KANSAS CITY, Mo. -- A snapshot from this season: Brittney Griner was going for a breakaway dunk after stealing the ball. Did Baylor coach Kim Mulkey think her center was going to throw it down?
"Yes, I did," Mulkey said. "I sure did. I think everybody in the stands did. Her mannerisms let you know that she meant business right there."
Turned out the dunk didn't happen; a barnacle-like Texas Tech player hung onto Griner and fouled her. You could sense a bit of disappointment arena-wide at Municipal Auditorium. Except from Griner, who shrugged it off and walked to the foul line almost as if to say, "Who cares? I've dunked before. I want these free throws."
Thursday's 72-48 victory over Texas Tech made for a relatively easy day for Griner and the Lady Bears hold it for a second. Griner would just as soon people not say that, like she's Diana Ross fronting The Supremes. She wants to be just one of the Baylor team.
It's an admirable sentiment, and one she has been committed to throughout her three seasons in Waco, Texas. But the reality is that Griner does stand out in all the right ways as ESPN.com's 2011-12 Player of the Year. The 6-foot-8 junior has been outstanding for the undefeated Big 12 regular-season champions.
Griner is averaging 23.0 points, 9.6 rebounds and 5.1 blocks. But to show you the diversity of her talents, consider that she also had four assists in her 29-minute outing against Texas Tech in the Big 12 tournament quarterfinals.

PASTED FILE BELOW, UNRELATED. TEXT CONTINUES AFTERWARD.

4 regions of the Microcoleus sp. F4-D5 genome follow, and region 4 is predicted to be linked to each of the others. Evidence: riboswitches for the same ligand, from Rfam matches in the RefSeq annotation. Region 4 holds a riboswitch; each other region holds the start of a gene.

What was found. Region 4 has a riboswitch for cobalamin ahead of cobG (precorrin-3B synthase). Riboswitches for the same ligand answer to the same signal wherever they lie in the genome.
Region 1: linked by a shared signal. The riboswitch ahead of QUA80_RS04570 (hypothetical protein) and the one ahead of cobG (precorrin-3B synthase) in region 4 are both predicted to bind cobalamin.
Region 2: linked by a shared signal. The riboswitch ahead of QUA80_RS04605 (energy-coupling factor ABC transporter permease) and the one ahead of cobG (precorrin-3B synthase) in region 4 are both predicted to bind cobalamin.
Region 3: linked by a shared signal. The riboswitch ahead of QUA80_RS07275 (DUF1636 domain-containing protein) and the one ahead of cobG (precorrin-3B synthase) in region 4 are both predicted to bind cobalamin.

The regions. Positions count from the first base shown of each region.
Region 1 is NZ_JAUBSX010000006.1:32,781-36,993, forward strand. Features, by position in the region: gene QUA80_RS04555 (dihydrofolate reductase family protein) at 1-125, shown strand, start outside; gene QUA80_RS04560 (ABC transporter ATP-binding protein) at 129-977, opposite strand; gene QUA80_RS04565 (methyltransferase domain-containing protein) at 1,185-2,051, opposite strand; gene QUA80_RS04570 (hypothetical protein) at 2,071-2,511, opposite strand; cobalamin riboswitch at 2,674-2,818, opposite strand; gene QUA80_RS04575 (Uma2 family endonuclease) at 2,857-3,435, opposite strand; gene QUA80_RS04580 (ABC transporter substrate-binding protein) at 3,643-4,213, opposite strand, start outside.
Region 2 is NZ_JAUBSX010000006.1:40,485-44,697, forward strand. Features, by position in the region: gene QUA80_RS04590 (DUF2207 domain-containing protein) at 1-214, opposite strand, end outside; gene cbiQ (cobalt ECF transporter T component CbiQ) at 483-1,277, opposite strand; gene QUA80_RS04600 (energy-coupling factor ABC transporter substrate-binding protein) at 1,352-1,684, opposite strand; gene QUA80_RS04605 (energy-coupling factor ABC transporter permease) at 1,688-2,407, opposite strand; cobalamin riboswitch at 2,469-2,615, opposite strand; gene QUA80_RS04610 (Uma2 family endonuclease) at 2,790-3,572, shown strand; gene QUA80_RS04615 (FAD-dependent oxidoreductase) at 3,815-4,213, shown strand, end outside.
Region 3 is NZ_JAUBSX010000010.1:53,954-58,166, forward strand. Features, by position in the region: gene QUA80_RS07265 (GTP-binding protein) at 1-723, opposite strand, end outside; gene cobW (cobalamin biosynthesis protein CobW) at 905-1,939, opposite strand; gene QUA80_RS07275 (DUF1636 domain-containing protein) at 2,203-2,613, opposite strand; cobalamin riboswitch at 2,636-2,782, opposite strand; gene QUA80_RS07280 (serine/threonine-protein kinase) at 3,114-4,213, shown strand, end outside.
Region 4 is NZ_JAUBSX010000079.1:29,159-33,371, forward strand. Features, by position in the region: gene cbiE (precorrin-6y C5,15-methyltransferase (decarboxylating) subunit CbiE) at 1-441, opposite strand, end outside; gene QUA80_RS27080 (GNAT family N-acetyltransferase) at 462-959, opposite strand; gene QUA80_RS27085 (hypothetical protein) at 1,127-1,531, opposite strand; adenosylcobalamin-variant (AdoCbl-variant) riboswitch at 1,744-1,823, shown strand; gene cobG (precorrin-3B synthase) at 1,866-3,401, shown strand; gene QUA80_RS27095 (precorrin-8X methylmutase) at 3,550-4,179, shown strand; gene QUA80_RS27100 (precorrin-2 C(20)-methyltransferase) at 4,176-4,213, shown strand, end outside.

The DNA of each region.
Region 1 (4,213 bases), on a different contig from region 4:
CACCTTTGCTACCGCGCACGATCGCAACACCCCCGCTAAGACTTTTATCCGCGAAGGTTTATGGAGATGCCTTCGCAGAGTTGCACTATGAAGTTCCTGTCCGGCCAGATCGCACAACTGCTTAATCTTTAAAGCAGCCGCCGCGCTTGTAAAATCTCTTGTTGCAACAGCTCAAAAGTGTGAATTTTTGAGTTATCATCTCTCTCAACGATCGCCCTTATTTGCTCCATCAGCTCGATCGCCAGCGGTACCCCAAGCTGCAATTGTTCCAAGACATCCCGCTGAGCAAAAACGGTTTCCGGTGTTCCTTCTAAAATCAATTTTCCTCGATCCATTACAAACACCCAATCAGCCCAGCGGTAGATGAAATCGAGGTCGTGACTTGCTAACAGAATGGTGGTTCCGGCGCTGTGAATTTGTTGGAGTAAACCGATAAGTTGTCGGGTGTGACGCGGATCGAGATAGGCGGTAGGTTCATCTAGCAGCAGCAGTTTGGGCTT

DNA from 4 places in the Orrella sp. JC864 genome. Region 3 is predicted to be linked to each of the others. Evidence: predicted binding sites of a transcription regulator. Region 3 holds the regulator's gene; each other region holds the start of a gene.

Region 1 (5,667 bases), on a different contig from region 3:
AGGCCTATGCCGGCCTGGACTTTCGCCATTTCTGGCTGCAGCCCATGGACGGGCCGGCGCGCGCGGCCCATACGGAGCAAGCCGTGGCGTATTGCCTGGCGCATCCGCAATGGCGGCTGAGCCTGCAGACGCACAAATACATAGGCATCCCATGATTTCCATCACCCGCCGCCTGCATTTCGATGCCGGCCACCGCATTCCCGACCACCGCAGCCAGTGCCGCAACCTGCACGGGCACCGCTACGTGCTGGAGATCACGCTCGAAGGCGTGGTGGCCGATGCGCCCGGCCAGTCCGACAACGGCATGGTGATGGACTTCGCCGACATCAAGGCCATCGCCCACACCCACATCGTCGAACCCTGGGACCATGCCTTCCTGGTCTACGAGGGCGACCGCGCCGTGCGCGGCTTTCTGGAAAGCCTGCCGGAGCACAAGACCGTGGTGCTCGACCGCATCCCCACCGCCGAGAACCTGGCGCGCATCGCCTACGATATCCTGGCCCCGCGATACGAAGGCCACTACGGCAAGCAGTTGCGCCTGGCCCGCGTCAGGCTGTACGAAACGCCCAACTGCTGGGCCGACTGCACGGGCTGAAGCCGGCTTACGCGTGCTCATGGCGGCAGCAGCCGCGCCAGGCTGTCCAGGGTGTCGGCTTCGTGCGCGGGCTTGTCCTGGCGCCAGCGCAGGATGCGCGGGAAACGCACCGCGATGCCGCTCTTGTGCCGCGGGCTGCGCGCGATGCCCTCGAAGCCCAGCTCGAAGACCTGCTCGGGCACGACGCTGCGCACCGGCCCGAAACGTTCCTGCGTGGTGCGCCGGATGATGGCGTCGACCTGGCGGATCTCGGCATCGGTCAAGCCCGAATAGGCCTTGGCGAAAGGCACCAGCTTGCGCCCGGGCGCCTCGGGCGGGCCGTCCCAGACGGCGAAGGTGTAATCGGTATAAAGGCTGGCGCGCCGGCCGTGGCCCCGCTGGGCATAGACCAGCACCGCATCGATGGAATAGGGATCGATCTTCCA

"Take what the defense gives you," Mulkey said. "If the defense is not going to let Griner get many touches, then the rest of you should lick your chops because you're going to score tonight. If the defense is going to guard Griner one-on-one, then we're going to keep throwing it into her. We've learned to take what we're being given."
True, but let's face it: Griner is so good she also takes what isn't given. She's so much into the heads of her opponents' shooters, you can see them double-clutch even in the rare moments Griner has been drawn too far away from the basket to stop them. It happened a few times Thursday, as Texas Tech players missed open shots inside because they were anticipating a Griner swat even though she wasn't actually in position to do it.
Griner finished what was a routine afternoon with 15 points, 9 rebounds and 5 blocks. Against Iowa State on Saturday, Griner had a career-high 41 points as the Lady Bears capped their first undefeated regular season. But she was just as happy after both wins. Thursday, she enjoyed seeing all 10 Baylor players who got into the game score.
"It was great," Griner said. "This program is way more than me. They always say, 'Brittney Griner and Baylor,' but I can't do it myself. On nights when I'm not shooting that well, we still have everybody that can attack and score.
"So you can stop me, but you've got to stop everybody else on tour team, too. I love being able to sit on the bench and just watch my team play and execute."
She deserves that luxury some games, considering how much everybody else enjoys seeing her at work. -- Mechelle Voepel
Crowley wins ESPN.com Coach of the Year honors
Even with the services of Brittney Griner and Odyssey Sims -- services, it should be noted, their coach worked long hours on the recruiting trail to secure -- not a lot of people could do what Baylor's Kim Mulkey did in running over the Big 12 and running off an undefeated regular season that included wins against Connecticut and Notre Dame.